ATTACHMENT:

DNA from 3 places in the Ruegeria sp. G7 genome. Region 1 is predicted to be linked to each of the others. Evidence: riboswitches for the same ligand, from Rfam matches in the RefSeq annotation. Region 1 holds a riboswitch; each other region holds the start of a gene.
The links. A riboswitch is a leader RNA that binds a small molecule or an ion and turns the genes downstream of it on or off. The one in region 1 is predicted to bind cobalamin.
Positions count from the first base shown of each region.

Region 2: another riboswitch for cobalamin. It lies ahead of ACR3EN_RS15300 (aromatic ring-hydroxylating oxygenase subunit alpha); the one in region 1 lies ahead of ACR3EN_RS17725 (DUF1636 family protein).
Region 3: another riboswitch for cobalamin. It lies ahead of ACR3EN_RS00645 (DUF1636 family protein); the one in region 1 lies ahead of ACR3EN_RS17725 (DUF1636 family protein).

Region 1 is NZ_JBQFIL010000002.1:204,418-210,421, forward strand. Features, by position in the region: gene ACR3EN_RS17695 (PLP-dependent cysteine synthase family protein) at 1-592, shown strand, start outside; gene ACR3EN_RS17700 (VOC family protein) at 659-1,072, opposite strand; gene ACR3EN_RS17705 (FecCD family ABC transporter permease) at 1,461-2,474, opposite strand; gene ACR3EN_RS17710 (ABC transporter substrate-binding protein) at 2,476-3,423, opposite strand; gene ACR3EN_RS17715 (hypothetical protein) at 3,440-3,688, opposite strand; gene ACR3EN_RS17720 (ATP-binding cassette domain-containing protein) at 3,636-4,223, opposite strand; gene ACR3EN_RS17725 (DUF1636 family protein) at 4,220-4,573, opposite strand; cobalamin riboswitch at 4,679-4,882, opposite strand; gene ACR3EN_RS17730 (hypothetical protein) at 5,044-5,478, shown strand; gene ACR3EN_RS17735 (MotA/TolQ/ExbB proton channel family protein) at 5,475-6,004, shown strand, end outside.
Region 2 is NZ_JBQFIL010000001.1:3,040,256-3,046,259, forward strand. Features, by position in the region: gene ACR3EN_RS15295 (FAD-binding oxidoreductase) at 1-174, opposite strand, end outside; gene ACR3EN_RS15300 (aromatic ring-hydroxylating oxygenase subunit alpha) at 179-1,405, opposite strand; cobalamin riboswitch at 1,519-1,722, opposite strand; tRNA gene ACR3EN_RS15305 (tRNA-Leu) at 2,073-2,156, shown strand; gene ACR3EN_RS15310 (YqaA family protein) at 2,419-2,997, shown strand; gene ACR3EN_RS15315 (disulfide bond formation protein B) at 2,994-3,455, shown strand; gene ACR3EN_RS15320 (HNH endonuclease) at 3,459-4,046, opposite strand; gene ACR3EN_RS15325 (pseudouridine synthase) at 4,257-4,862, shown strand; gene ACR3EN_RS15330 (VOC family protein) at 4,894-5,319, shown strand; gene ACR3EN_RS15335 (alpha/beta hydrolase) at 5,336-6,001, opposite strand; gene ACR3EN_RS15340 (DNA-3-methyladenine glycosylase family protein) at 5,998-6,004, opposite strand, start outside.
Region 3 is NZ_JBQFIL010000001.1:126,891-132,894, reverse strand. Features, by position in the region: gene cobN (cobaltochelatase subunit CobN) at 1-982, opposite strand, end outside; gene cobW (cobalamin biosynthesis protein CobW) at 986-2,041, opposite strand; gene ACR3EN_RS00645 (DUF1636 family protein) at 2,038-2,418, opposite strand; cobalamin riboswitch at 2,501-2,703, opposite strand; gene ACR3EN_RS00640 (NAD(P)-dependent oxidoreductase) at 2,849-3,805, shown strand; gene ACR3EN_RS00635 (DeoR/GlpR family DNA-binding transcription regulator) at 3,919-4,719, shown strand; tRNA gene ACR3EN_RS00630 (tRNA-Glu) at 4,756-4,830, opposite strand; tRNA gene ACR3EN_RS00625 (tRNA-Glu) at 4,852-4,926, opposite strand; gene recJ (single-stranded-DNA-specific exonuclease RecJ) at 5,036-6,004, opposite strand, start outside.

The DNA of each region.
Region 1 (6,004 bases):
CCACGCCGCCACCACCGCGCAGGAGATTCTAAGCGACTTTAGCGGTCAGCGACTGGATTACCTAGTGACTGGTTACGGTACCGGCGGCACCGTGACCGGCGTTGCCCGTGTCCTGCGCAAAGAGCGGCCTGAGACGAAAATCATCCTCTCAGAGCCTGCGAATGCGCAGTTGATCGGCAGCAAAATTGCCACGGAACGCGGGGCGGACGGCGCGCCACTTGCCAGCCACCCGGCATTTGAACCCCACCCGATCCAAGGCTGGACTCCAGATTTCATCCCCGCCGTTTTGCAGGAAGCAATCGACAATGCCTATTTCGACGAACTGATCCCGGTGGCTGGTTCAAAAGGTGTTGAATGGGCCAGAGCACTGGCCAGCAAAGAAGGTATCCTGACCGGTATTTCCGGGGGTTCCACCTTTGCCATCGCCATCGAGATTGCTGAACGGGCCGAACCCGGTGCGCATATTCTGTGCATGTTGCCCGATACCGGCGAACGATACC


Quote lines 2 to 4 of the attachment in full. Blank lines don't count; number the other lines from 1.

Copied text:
The links. A riboswitch is a leader RNA that binds a small molecule or an ion and turns the genes downstream of it on or off. The one in region 1 is predicted to bind cobalamin.
Positions count from the first base shown of each region.

Region 2: another riboswitch for cobalamin. It lies ahead of ACR3EN_RS15300 (aromatic ring-hydroxylating oxygenase subunit alpha); the one in region 1 lies ahead of ACR3EN_RS17725 (DUF1636 family protein).